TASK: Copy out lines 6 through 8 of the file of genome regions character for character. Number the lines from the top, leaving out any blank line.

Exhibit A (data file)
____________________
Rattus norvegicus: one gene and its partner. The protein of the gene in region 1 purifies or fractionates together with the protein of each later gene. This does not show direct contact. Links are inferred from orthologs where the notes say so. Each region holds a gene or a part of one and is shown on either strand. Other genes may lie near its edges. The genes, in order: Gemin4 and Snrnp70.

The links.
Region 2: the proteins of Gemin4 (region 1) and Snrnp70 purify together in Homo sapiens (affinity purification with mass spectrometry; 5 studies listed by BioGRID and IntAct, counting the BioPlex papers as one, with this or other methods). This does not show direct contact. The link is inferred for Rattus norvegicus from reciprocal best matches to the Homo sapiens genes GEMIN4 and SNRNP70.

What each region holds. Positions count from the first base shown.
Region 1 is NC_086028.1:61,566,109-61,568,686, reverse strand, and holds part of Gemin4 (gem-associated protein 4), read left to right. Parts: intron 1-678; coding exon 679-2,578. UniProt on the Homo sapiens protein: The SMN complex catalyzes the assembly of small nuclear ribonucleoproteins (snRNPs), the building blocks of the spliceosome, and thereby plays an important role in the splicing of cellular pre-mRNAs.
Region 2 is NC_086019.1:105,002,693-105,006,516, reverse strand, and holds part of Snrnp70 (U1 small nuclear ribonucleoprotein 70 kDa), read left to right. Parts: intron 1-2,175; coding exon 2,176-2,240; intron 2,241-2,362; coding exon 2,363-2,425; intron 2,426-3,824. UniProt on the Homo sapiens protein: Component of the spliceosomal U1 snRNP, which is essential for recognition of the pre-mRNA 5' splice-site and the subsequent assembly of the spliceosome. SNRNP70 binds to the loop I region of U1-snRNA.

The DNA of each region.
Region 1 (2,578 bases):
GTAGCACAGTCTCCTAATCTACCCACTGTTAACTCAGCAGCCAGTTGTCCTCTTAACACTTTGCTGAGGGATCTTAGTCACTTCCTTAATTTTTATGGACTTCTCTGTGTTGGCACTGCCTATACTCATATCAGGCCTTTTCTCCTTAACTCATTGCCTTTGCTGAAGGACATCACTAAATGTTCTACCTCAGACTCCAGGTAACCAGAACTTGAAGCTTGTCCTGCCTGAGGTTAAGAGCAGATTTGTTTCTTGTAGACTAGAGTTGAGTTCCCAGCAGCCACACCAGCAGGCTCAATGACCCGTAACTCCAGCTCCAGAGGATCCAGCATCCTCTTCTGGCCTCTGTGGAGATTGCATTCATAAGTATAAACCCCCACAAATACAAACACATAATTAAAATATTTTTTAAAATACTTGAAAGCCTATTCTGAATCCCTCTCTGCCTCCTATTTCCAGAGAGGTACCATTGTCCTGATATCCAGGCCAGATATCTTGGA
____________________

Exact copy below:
Region 2 is NC_086019.1:105,002,693-105,006,516, reverse strand, and holds part of Snrnp70 (U1 small nuclear ribonucleoprotein 70 kDa), read left to right. Parts: intron 1-2,175; coding exon 2,176-2,240; intron 2,241-2,362; coding exon 2,363-2,425; intron 2,426-3,824. UniProt on the Homo sapiens protein: Component of the spliceosomal U1 snRNP, which is essential for recognition of the pre-mRNA 5' splice-site and the subsequent assembly of the spliceosome. SNRNP70 binds to the loop I region of U1-snRNA.

The DNA of each region.
Region 1 (2,578 bases):